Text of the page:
A recurrent leitmotif in ancient cultures and even in some today, is that a daughter was not as welcome as a son. For the ancient Jews this was true as well. The near-sacrifice of Abraham’s son Isaac when the Lord intervened in time, can be compared with Jeptha’s daughter in the Book of Judges 11:29-38, when his daughter was sacrificed. God did not choose to save the daughter of Jeptha, only the son of Abraham. Continuing this negative idea of a girl was the common Hebrew tradition that a woman was ritually unclean longer after the birth of a girl than a boy, Leviticus 12:6, 40, 80.
It was the uneducated mothers that taught their daughters. We do know that some females did learn to read and write.
Besides the rearing of children, women in the early centuries of the Hebrews contributed to the economic structure of society. When the Hebrews were herders of goats and sheep, women would have milked the animals, made yogurt and cheese, and processed items from the animals’ wool. As the Jews became settled farmers, then women would have continued their same roles with the addition of agricultural work, including planting, weeding, and harvesting, plus cultivating the local gardens and fruit trees. During these settled farming years, large families made farming more lucrative. Moving from small villages into large cities altered the economic role of women. In the cities most households were not self-sufficient, and this decreased the work women were expected to do. Smaller families now were possible, and this is when the Bible gives forth its negative statements about idle and gossiping women. Women now served as midwives, professional mourners, and musicians at the temples.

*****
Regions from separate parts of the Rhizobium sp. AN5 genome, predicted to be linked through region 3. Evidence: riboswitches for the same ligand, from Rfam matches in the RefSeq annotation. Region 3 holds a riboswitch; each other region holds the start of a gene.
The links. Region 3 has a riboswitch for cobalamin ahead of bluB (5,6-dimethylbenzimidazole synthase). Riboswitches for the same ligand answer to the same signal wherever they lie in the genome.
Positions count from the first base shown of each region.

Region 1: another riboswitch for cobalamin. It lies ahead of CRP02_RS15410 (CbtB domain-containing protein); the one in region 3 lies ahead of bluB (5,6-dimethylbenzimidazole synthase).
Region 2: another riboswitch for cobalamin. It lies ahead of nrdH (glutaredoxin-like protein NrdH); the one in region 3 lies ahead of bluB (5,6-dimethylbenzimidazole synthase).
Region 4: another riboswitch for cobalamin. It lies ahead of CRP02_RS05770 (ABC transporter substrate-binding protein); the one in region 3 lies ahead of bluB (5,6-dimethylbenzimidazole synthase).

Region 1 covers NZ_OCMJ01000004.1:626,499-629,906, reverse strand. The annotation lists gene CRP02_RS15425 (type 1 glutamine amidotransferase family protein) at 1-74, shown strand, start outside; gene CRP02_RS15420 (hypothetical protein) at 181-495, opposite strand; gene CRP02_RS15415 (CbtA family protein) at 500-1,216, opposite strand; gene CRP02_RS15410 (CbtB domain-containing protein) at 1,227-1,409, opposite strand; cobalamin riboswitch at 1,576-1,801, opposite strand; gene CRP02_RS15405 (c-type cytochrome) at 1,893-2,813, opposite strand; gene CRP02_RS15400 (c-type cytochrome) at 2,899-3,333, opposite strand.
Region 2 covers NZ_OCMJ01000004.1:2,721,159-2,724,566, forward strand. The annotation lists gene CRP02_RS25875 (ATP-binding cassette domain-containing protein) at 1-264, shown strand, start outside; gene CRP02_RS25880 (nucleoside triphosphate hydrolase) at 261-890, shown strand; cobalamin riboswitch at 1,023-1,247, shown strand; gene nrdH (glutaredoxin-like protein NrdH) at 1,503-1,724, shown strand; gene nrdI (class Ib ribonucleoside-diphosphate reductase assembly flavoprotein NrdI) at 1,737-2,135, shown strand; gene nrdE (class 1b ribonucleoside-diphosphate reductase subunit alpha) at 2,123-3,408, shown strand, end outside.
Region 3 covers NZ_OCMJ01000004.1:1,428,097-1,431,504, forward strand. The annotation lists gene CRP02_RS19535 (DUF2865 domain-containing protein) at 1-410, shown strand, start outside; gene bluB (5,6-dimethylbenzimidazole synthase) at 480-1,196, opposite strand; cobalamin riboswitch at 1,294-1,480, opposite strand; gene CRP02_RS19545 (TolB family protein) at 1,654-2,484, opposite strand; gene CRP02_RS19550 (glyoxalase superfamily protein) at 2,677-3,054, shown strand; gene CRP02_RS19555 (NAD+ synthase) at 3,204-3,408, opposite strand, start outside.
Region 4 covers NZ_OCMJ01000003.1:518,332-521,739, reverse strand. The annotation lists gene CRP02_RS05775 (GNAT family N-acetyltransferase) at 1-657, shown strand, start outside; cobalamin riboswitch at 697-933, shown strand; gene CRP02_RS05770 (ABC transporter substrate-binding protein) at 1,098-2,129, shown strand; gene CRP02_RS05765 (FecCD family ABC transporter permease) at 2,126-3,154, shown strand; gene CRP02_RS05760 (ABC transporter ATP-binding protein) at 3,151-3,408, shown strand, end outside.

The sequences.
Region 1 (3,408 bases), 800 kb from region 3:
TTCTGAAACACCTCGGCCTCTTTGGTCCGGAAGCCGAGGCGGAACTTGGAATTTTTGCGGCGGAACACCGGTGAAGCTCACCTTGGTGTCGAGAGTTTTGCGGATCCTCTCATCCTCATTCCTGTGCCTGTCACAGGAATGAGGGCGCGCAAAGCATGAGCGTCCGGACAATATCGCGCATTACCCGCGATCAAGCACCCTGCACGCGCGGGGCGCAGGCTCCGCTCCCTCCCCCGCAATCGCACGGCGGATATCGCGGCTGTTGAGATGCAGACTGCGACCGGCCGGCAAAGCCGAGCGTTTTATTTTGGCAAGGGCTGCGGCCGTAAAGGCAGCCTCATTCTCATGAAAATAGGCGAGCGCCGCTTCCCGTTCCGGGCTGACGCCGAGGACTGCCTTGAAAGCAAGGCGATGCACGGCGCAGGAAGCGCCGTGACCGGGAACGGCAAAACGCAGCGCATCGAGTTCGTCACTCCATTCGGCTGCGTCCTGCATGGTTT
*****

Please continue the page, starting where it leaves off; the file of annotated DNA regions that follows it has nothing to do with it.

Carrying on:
While the Bible focuses on public and communal practices of religion, it is evident that individual family celebrations took place. In the public performances, women were reciters and composers of traditional laments for the dead. Additionally, women performed as dancers, singers and musicians at major public events. Women sung great hymns in celebration of Israel’s various victories.
i Serinity Young’s book An Anthology of Sacred Texts by & About Women. Professor Amy-Jill Levine of Vanderbilt University Divinity School separates the two versions by only one hundred and fifty years.
ii in Minoan society, Goddess has snakes in her hands.